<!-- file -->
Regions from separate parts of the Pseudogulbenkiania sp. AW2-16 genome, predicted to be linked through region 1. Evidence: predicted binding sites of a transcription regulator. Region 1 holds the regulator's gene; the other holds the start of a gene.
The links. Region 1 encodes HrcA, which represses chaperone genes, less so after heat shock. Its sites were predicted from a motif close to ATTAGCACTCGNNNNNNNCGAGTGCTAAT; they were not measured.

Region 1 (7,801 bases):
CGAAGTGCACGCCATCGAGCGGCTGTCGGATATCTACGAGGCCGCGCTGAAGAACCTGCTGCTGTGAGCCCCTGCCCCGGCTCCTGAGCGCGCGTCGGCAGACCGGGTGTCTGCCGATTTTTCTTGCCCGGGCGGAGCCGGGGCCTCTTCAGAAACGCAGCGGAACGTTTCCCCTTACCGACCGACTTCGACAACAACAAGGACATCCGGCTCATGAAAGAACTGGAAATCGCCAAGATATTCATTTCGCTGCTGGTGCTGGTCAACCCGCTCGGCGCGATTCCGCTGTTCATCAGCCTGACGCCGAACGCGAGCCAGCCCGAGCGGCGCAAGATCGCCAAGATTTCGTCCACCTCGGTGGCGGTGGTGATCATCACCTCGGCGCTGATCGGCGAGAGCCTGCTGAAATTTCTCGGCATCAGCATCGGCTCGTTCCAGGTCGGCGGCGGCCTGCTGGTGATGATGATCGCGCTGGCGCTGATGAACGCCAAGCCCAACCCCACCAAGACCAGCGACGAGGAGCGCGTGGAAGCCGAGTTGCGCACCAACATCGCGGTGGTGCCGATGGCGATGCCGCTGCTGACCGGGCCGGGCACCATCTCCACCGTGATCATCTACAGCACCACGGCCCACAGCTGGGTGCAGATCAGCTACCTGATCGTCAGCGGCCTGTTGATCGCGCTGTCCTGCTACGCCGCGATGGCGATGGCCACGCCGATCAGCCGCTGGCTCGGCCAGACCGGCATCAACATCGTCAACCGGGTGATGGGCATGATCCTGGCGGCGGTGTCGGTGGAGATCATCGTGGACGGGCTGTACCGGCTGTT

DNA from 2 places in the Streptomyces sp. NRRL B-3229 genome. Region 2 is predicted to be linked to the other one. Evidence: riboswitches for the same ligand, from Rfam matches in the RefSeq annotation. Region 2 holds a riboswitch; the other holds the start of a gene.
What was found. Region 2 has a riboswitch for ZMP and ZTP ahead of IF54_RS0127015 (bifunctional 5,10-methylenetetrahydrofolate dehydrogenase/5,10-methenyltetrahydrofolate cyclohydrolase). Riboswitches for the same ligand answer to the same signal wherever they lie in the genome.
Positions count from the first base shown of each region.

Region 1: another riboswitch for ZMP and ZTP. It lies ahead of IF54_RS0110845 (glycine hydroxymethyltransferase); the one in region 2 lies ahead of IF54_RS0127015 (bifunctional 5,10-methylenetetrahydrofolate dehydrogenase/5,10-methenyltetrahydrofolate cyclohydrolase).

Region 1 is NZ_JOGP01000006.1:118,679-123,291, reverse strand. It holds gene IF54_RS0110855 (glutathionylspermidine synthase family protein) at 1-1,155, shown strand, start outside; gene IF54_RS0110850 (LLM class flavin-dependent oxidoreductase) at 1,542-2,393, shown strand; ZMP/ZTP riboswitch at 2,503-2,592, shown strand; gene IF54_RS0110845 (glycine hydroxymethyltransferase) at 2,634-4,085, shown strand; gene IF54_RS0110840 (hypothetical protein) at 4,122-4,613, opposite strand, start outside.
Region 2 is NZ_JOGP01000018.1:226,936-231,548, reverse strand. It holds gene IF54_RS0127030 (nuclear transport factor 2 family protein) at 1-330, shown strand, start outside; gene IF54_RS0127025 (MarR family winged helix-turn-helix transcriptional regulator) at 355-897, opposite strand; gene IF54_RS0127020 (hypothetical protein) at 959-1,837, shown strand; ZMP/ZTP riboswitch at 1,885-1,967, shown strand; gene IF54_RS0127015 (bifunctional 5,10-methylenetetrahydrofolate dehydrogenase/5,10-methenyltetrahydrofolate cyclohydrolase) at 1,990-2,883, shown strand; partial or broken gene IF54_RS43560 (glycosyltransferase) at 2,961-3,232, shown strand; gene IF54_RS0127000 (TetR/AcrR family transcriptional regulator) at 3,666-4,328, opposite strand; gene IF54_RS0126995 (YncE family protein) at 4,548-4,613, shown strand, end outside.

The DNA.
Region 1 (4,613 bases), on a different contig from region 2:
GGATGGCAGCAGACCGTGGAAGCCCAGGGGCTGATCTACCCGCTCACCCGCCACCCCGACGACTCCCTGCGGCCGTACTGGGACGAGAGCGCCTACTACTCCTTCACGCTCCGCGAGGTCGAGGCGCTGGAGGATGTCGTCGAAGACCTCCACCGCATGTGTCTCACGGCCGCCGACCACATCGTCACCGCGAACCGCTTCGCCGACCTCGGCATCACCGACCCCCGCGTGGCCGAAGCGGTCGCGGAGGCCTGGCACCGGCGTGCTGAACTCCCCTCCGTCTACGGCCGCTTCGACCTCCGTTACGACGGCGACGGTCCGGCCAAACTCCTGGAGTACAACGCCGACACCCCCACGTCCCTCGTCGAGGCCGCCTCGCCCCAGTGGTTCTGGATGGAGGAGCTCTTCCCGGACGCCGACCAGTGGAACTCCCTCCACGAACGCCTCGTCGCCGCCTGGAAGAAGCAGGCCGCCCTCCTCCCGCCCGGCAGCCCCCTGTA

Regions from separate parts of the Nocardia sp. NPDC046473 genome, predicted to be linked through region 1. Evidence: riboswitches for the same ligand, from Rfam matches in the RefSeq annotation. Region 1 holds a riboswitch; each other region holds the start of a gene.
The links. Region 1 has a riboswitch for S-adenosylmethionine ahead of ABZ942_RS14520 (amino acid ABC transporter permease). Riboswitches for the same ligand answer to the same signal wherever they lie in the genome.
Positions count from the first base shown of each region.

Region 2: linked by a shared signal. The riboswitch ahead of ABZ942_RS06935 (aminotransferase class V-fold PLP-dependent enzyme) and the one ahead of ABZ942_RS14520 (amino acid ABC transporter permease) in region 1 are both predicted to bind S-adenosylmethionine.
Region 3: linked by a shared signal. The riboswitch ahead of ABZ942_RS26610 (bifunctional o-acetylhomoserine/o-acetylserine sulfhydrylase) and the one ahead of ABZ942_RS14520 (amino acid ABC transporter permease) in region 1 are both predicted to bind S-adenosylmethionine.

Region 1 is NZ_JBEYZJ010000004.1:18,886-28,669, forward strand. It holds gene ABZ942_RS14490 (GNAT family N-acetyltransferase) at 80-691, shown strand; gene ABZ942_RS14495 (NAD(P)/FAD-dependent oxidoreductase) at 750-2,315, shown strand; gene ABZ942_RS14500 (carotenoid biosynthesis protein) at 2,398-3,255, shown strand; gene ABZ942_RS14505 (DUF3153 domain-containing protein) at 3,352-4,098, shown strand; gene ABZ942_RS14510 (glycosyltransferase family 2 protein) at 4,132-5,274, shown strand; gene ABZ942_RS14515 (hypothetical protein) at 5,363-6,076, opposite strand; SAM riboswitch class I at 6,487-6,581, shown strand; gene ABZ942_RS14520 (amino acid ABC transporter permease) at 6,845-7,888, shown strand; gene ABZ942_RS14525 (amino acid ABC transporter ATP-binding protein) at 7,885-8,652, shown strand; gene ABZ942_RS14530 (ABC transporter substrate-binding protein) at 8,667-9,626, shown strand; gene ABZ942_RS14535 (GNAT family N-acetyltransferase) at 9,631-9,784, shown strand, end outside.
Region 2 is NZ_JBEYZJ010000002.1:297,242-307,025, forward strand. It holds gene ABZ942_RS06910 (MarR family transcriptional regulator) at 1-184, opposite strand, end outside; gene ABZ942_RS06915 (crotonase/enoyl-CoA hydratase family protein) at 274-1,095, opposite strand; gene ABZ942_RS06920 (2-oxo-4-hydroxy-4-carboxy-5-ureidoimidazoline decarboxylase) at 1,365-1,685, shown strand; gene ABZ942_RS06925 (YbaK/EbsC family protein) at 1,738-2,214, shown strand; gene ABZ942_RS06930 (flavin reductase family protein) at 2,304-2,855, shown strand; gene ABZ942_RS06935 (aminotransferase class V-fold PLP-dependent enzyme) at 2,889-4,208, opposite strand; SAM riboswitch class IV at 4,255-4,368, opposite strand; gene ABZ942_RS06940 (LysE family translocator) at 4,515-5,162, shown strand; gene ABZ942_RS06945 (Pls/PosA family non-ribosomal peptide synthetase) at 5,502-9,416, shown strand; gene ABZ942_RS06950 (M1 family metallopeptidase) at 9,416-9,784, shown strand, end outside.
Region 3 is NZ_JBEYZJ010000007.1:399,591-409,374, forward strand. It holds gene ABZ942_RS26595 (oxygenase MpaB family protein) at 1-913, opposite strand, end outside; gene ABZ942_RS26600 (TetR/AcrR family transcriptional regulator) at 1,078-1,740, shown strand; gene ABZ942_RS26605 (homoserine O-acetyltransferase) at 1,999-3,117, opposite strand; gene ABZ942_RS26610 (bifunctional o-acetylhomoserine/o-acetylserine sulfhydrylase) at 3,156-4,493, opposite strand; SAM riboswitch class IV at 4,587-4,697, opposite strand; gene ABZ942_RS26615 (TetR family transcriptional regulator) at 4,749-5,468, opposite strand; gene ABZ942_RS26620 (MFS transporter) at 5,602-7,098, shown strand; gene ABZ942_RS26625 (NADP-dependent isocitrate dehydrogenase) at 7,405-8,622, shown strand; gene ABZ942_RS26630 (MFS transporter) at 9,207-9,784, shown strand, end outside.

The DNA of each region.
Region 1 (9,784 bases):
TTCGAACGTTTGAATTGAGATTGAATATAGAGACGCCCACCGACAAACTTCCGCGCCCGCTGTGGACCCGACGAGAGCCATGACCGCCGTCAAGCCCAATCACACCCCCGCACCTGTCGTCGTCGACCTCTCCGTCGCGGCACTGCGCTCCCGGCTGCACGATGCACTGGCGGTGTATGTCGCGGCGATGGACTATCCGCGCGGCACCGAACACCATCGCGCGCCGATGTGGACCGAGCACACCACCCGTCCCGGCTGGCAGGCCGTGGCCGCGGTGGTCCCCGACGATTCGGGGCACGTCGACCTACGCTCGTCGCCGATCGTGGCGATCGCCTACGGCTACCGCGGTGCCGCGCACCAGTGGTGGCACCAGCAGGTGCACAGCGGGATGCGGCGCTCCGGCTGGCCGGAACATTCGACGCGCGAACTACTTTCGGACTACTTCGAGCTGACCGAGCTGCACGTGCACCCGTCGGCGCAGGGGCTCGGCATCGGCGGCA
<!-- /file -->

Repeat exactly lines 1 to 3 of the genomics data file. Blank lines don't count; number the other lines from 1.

Regions from separate parts of the Pseudogulbenkiania sp. AW2-16 genome, predicted to be linked through region 1. Evidence: predicted binding sites of a transcription regulator. Region 1 holds the regulator's gene; the other holds the start of a gene.
The links. Region 1 encodes HrcA, which represses chaperone genes, less so after heat shock. Its sites were predicted from a motif close to ATTAGCACTCGNNNNNNNCGAGTGCTAAT; they were not measured.

Region 1 (7,801 bases):